Parents should lead the way when it comes to brushing and flossing 
    Brushing and flossing keep tooth decay away. Since most young children do not have the proper motor skills to do an adequate brushing job, parents should brush their children’s teeth for them until age six or seven, depending on their motor skill development. The AAPD recommends the 2 x 2 formula—brushing two times a day, for two minutes. Parents should also floss young teeth as soon as the first two teeth touch with dental floss or kid-friendly floss picks.

    Diet makes a difference 
    There’s no getting around the fact that diets containing sugary snacks or soda contribute to tooth decay. Many parents often make the mistake of putting fruit juice in their baby’s bottles, which contributes to “Nursing Bottle Syndrome”, a mouth full of early decayed teeth. At Park View Pediatric Dentistry, we promote hydrating with water and offer nutritional advice and recommendations for healthy snacks, like popcorn, vegetable sticks and fresh fruit.

    We’re here for you 
    If you have not made a choice yet for you baby’s pediatric dentist, we’d be happy to meet with you for a consultation. Children love our warm caring all-female staff, subway–themed office, activity-filled waiting room, goody bags and more!

    Contact us at:

    Park View Pediatric Dentistry

    To chew or not to chew? Chewing gum with Xylitol may provide some positive answers!

    Last updated 1 month ago

    I’m sure we could all think back to a childhood experience of chomping on a big piece of sugary bubble gum and even blowing that big pink bubble. Though the memory most likely brings a smile to your face, chances are that gum habit could have been the cause of a few cavities to those young pearly whites.

    When our own children ask for gum, we now wisely choose sugar-free options, but did you know that chewing gum containing Xylitol actually has some oral health benefits? Unlike other natural or synthetic sweeteners, Xylitol is actively beneficial for dental health by reducing caries (cavities) to a third in regular use, according to some recent studies.

    Park View's Point of View

    At Park View Pediatric Dentistry, we promote oral health education at all times, including dietary advice. This often includes good alternatives to snacks or treats that contain sugar. The goal at our practice is to always report cavity-free visits and educate our parents and young patients on the better choices needed to create a lifetime of healthy smiles. We also try to make oral health a fun, positive experience for children, and rather than deny them of some of the little treats they crave, offer healthy substitutes.

    Therefore, we were pleased to educate you about the surprising benefits of Xylitiol, a sugarless, white crystalline substance that looks and tastes like sugar, and is now found in some chewing gum products.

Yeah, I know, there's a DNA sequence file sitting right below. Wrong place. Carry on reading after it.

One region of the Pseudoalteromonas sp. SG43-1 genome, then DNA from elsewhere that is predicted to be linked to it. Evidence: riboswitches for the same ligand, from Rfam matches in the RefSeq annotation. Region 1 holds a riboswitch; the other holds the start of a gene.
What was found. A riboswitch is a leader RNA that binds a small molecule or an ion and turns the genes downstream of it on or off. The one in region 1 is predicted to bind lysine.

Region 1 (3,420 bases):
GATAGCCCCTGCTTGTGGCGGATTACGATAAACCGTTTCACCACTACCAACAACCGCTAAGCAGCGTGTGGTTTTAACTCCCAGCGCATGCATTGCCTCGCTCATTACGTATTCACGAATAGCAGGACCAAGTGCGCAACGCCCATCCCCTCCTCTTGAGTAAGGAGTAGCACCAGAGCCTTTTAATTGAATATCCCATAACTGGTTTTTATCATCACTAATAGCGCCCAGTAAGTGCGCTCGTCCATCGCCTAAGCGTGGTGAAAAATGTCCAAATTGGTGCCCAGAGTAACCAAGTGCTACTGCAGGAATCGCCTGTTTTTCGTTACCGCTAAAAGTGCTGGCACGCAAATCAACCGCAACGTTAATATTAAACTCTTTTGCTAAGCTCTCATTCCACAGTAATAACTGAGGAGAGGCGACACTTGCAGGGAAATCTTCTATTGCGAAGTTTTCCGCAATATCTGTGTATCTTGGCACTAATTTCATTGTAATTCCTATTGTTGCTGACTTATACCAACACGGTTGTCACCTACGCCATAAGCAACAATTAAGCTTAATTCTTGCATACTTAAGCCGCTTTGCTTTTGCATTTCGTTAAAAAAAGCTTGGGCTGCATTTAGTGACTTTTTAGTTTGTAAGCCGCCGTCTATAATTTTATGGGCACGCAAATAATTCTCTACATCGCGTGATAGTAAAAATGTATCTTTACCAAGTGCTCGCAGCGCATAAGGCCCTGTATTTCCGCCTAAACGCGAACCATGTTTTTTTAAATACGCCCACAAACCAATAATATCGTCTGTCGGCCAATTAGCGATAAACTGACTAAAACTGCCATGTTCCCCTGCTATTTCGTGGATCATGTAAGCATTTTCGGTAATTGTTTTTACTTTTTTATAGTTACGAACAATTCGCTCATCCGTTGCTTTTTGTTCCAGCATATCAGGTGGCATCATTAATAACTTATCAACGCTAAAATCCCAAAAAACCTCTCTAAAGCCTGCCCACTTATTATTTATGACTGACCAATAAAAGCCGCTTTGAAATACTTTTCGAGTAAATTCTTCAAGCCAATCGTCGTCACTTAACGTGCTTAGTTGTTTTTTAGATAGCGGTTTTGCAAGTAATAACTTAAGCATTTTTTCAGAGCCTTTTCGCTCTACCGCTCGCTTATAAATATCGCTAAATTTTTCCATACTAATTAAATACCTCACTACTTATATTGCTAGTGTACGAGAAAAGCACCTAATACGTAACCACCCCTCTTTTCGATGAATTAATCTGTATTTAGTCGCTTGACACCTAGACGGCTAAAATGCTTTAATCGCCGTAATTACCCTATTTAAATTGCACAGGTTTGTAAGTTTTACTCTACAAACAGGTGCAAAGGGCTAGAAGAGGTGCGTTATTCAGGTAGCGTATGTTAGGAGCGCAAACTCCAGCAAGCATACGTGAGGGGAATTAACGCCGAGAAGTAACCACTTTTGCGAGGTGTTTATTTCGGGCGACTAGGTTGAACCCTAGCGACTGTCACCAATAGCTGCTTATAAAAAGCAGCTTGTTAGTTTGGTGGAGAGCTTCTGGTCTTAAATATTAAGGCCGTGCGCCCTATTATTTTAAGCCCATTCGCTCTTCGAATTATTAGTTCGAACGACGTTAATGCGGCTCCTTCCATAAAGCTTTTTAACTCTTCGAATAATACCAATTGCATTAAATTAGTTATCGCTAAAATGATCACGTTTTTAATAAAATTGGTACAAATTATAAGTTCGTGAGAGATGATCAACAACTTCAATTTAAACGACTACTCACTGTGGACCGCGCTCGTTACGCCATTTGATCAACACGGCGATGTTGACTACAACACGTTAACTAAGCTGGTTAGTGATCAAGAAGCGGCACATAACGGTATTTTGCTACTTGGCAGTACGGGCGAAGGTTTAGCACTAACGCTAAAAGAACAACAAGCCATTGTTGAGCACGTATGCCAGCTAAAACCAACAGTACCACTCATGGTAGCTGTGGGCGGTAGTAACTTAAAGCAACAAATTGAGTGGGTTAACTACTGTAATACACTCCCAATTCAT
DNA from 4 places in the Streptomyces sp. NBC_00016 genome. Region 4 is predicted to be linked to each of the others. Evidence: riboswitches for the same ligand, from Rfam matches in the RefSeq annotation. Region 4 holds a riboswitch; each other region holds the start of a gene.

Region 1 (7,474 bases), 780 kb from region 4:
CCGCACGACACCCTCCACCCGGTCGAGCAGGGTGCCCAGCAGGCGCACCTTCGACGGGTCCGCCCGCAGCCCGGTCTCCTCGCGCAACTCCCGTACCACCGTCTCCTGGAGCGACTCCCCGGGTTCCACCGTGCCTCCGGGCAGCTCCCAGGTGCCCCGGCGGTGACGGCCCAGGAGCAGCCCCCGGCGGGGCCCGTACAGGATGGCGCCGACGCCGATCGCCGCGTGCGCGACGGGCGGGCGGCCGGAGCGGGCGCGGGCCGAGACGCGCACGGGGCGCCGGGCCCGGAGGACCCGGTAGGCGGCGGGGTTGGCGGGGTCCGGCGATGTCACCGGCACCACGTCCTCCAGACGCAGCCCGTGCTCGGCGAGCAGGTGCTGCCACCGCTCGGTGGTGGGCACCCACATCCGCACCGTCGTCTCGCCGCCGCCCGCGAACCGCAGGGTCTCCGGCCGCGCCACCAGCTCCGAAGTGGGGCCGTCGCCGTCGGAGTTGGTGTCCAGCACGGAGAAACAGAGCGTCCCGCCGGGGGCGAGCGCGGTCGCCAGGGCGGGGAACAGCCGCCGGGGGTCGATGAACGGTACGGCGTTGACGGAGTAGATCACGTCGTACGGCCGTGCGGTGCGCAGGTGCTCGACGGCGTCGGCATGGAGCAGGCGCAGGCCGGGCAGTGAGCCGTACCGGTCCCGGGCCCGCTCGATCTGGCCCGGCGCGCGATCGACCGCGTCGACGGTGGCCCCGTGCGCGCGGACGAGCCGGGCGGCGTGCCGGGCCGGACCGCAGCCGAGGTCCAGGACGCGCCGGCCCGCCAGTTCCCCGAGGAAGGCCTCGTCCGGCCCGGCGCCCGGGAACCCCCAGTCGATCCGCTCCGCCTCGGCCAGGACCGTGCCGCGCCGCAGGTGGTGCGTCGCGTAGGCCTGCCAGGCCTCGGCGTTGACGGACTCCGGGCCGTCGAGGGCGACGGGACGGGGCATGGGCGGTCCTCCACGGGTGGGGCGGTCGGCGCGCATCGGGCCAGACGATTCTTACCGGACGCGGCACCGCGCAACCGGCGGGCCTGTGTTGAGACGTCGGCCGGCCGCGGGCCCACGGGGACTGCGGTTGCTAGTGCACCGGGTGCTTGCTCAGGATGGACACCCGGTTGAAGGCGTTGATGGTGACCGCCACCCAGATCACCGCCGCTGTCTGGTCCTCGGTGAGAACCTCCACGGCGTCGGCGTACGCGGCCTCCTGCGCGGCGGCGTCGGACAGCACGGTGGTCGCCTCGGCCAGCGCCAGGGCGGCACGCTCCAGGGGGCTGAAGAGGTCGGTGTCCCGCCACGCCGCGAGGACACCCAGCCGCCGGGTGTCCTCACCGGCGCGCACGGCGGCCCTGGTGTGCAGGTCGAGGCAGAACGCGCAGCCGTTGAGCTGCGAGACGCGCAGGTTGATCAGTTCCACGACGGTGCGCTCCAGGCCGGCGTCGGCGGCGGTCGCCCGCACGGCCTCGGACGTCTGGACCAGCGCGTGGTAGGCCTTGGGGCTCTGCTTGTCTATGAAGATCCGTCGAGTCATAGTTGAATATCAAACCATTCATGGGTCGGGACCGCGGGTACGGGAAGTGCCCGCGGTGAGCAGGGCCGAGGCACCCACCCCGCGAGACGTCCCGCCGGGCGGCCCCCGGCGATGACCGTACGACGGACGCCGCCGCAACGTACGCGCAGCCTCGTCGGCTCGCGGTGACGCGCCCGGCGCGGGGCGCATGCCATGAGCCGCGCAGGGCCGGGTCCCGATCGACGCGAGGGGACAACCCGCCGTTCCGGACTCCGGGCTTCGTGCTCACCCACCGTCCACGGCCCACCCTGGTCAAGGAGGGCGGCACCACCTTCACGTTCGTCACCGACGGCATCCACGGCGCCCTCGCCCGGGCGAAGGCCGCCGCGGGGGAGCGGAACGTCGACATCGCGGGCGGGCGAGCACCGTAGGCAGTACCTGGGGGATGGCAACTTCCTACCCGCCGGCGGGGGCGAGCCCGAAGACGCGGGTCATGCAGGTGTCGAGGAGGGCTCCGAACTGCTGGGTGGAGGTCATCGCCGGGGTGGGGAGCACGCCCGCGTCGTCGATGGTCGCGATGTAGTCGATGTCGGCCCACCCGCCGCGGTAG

What is Xylitol?

    Xylitol is actually already right inside of us. Our bodies naturally produce between 5 to 10 grams every day from other foods that we eat, using our own energy paths. It is a natural, normal part of our everyday metabolism and not a strange or artificial substance. We can find in naturally in some of the foods that we already love like delicious fruits, berries, mushrooms, lettuce and corn on the cob. Xylitol has been researched for over 40 years, resulting in thousands of studies confirming its effectiveness and safety. Some people even cook with Xylitol, resulting in new recipe books, articles and videos.

    What are some benefits of Xylitol?

    Xylitol is also considered by many dental health groups as one of the newest and easiest ways that people can improve oral health, with its usage resulting in preventing tooth decay. It has the benefit of inhibiting the creation of acid in the mouth. This minimizes the damage to the teeth. Chewing gum containing Xylitol is something that tastes good and is good for you!

    In a recent paper published by the American Academy of Pediatric Dentistry, they state the following:

    “Numerous clinical studies have demonstrated a decrease in caries (cavities) rates, increment, and/or onset among children who were exposed to daily xylitol use for 12 to 40 months. Long- term benefits on caries rates, increment, and/or onset also have been observed up to five years after the cessation of xylitol intervention.  Xylitol works most effectively on teeth that are erupting.”

    Though we agree that gum chewing has its time and place, if your child wants that occasional piece of gum why go sugarless, when you can go sugar-free with added oral health benefits.

    Contact us at:

    Park View Pediatric Dentistry

    "Absolutely Wonderful"

    Last updated 3 months ago

    "Dr. Lambert and Anaika and her wonderful staff at Park View Pediatric Dentistry are absolutely wonderful. They are the consummate professionals who go the extra mile in making sure your children feel good, comfortable, and happy when they go for their dental visits. The support staff are competent, friendly and always helpful. We've been going to them for 15 years and would recommended them without hesitation. "


    "The Hygienist was Very Good"1

    Last updated 3 months ago

    "The hygienist was very good with making Ryan comfortable by talking to him through the cleaning."


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All content and information are of an unofficial nature and are not intended to be interpreted as dental advice.